I know by now to try to block it out but occasionally one slips through the net like a cardamom pod in a biryani – Whack! ENJOY! Don’t let the Michelin star and the immaculately groomed waiter fool you either, a Swiss sommelier once hit me with one after decanting a rather fine bottle of claret and telling us a wonderful story about the owner of the house (who used to sit on table three). I nosed and tasted the perfectly poured measure and then he got me. “ENJOY!”

This was another good one – I was in a hotel in Istanbul and I’d asked for some shampoo to be sent to the room. The delivery interaction went something like this:

Friendly attendant: Good evening Mr. Gordon-Smith, I have the shampoo that you requested.
Me: Thank you, that’s kind.
Friendly attendant: Enjoy!

What? How? Okay, it was good shampoo and it left a pleasant scent of lime groves, but really. I even used to count them – fourteen ‘enjoys’ in a meal was the record (I won’t name and shame the hotel). Can a verbal tick be contagious, or worse still, pandemic? I get that it’s an easy thing to say and, your supervisor does it and it’s better than silence, but please, think about stopping.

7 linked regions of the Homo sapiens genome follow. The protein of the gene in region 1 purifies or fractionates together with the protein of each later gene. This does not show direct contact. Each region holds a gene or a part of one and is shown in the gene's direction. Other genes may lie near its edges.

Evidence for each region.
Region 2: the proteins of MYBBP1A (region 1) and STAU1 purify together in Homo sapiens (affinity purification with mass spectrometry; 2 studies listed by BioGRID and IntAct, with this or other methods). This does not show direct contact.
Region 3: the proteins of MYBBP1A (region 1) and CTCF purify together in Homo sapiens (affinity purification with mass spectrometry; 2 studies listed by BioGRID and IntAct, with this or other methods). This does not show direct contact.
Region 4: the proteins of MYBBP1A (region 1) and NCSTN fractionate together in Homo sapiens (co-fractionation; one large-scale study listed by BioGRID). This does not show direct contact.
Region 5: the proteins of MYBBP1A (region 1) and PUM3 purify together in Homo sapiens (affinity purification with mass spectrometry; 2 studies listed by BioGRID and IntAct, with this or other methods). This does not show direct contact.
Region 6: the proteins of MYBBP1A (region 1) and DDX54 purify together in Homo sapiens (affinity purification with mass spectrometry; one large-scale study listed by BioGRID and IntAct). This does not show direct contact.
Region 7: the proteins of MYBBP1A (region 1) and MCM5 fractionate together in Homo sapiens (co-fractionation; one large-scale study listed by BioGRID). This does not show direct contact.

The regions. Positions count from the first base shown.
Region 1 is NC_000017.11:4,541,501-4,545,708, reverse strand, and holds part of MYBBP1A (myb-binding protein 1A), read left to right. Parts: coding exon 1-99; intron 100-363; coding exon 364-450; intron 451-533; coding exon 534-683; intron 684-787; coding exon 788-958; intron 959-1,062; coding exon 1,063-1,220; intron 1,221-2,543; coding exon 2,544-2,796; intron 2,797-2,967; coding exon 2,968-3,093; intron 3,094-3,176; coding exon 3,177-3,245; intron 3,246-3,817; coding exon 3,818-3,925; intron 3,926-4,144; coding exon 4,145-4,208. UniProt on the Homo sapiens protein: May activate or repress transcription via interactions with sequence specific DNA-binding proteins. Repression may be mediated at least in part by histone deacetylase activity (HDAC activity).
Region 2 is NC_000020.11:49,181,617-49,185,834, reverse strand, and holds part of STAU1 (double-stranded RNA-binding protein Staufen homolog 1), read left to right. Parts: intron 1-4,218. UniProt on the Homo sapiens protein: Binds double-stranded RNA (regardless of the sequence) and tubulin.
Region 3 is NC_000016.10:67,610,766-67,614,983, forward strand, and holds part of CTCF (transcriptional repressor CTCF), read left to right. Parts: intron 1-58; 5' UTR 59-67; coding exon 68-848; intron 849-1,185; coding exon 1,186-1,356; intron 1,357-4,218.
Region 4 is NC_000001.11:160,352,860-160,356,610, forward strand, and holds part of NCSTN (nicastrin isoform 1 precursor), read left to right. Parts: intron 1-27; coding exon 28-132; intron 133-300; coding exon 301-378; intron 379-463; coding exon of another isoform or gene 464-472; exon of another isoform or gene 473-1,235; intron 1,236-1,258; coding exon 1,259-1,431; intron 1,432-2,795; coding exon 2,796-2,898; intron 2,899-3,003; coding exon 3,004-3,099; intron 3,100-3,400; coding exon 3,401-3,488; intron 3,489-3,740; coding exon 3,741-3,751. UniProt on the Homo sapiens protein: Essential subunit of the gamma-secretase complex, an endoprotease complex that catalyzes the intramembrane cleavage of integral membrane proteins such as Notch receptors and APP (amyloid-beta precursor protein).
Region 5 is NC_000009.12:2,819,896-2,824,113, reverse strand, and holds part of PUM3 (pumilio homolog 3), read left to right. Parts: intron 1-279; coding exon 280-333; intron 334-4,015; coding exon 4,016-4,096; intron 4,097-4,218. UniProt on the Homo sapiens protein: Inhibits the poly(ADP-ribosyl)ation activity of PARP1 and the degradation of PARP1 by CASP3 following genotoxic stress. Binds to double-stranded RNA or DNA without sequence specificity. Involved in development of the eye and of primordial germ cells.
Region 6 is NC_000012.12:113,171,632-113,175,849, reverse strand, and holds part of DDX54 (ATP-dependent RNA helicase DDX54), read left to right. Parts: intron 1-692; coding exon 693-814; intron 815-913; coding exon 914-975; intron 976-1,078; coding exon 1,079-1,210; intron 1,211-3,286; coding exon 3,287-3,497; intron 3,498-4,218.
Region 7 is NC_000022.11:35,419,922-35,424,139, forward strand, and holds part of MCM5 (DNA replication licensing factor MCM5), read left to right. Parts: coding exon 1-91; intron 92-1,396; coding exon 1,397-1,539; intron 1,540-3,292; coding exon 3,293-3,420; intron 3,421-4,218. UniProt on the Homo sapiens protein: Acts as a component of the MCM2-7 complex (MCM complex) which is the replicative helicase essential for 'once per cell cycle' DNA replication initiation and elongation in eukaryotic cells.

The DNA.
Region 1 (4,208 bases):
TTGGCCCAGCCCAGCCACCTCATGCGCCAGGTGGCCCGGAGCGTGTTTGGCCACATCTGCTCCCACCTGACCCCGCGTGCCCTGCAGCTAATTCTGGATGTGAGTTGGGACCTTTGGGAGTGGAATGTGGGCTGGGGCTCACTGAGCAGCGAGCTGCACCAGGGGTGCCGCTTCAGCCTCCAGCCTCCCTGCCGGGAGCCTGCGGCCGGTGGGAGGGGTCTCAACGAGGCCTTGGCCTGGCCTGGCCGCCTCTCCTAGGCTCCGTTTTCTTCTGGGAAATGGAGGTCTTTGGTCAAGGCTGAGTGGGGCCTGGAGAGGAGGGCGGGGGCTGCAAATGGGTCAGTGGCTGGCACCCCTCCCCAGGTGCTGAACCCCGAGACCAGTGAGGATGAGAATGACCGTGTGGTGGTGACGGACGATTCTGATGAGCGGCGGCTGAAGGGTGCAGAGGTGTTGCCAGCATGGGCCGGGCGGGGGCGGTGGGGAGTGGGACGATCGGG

It’s indicative of something bigger

Okay, I’m being playful, but actually I think that this innocuous and essentially well-meaning five letter word is reflective of something larger. Oh, and here’s my confession; I used to use it too. I wasn’t really even aware, but I did. It was only when it was pointed out to me by none other than my mother, that I started to realise the abandon with which I used the word.

Habitual behaviour can be a positive in hospitality; you need it to be prepared on a daily basis and to deliver service according to the expected rigorous standards. However, becoming too rehearsed by nature can have a negative effect. Repeatedly using terms such as ‘enjoy’ is reflective of a roboticism in the industry that is getting in the way of natural service. Variations include the over-use of affirmations such as ‘you’re welcome’ and ‘that’s fine’ (I should hope that it’s fine to ask for a menu) and superlatives such as ‘wonderful’ and ‘absolutely’ – especially bothersome when taken out of context and not relating to what you have just said as a guest. It also demonstrates lack of thought and a certain ‘presenteeism’ – being there, but going through the motions.